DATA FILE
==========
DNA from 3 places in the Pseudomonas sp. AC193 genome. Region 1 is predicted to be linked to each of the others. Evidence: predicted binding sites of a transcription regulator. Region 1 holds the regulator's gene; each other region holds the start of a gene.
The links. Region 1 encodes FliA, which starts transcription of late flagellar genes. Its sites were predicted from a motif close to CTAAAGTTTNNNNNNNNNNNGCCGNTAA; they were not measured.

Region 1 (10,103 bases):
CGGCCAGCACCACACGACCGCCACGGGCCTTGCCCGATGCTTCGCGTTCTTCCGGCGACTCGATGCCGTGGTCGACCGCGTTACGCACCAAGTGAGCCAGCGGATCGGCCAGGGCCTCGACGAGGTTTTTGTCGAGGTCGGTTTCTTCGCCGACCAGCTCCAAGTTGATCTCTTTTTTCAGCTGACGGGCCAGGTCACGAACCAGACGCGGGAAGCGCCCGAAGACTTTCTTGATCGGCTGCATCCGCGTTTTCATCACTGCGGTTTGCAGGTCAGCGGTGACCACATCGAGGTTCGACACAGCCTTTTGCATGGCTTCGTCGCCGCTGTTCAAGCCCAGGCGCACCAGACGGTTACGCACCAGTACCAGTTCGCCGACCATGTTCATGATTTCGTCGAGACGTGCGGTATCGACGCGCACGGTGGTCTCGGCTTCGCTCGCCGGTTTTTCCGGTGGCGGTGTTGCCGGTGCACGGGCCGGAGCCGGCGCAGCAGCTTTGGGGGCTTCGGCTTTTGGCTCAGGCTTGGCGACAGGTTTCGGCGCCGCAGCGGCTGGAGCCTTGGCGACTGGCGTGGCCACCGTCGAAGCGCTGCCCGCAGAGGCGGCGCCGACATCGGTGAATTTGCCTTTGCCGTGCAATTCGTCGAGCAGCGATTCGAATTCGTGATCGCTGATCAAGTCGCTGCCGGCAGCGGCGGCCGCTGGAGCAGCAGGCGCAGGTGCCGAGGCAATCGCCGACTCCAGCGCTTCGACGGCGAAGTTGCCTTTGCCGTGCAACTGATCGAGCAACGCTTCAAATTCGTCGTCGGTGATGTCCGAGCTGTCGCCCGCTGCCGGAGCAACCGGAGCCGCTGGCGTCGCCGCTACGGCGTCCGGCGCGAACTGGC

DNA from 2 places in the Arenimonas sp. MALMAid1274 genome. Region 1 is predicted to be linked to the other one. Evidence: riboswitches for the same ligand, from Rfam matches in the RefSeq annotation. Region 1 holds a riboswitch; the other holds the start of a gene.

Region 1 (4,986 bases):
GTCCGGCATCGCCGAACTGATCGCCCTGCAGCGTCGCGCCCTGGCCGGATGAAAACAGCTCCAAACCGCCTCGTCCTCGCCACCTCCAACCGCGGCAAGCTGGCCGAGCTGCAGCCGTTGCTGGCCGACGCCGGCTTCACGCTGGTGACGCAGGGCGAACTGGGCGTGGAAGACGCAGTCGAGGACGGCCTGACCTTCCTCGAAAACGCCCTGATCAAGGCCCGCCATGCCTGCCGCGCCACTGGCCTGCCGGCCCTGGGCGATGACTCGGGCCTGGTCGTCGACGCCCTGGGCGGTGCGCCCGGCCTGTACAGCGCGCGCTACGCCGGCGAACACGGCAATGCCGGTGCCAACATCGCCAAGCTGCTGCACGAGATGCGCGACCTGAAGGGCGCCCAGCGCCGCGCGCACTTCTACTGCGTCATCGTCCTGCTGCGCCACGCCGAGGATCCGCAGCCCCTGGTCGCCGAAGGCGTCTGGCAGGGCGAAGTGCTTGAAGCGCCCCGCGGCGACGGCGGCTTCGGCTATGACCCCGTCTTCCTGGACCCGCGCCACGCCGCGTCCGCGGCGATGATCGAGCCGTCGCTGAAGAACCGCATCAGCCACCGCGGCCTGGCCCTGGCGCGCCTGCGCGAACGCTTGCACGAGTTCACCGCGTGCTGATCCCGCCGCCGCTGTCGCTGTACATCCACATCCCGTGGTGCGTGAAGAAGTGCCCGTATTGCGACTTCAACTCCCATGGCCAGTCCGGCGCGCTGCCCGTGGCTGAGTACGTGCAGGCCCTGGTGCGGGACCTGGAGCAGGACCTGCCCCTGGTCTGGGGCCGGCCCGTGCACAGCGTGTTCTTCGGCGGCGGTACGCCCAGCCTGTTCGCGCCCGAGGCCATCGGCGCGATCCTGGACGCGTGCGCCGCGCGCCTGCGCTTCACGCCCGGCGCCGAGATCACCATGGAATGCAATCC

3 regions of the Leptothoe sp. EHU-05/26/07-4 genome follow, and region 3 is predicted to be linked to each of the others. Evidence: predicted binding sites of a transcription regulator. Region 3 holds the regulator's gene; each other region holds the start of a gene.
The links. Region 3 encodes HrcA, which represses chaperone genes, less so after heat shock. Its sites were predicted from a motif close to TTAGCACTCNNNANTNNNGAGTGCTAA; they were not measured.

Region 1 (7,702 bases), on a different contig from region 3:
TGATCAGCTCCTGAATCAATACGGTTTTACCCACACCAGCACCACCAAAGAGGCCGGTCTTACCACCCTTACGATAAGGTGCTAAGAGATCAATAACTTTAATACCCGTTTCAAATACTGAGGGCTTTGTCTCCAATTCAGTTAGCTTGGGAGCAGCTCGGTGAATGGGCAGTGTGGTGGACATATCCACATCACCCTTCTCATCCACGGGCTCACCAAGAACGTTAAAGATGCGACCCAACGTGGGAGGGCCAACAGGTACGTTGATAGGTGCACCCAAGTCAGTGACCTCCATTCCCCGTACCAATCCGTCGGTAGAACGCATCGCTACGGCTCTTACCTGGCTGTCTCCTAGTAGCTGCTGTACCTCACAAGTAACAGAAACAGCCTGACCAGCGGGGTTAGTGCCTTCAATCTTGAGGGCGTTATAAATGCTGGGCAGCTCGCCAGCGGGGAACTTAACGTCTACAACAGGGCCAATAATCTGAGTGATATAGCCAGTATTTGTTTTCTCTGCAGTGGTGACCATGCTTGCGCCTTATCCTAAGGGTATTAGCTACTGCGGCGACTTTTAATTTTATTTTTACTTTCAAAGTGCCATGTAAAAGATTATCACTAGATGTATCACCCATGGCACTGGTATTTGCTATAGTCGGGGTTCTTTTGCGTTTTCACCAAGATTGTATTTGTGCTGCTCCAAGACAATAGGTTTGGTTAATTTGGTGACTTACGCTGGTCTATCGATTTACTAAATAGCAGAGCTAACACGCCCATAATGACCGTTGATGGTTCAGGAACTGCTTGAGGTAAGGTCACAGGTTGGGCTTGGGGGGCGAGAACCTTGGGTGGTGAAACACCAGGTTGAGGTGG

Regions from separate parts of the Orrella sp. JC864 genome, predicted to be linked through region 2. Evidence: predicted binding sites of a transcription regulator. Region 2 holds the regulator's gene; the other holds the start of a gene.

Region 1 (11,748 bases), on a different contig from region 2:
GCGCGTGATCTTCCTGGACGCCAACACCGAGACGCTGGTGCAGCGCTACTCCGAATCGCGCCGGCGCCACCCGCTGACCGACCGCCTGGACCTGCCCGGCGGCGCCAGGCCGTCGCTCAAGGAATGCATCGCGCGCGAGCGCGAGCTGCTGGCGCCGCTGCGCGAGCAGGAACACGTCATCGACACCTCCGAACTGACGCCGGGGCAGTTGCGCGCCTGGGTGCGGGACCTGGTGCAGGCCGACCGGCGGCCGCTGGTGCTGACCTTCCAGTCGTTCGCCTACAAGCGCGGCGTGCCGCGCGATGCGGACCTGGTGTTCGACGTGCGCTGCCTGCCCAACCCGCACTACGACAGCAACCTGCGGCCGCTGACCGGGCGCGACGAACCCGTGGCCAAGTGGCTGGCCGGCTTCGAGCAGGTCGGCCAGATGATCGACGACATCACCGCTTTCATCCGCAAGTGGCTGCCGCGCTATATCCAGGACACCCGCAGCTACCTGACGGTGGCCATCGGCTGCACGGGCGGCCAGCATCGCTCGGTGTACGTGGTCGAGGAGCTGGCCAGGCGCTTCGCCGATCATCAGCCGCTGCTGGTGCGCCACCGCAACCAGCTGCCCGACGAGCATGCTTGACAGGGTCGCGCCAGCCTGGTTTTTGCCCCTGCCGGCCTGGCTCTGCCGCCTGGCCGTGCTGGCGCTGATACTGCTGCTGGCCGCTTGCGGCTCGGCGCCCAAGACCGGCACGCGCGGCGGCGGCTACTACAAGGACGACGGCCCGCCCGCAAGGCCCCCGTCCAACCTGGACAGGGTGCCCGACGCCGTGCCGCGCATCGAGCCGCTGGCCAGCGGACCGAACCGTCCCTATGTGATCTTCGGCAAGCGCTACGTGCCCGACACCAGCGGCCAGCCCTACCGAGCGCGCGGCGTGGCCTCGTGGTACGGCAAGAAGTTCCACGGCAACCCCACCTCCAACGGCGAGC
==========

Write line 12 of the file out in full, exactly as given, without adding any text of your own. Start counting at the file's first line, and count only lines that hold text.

Regions from separate parts of the Orrella sp. JC864 genome, predicted to be linked through region 2. Evidence: predicted binding sites of a transcription regulator. Region 2 holds the regulator's gene; the other holds the start of a gene.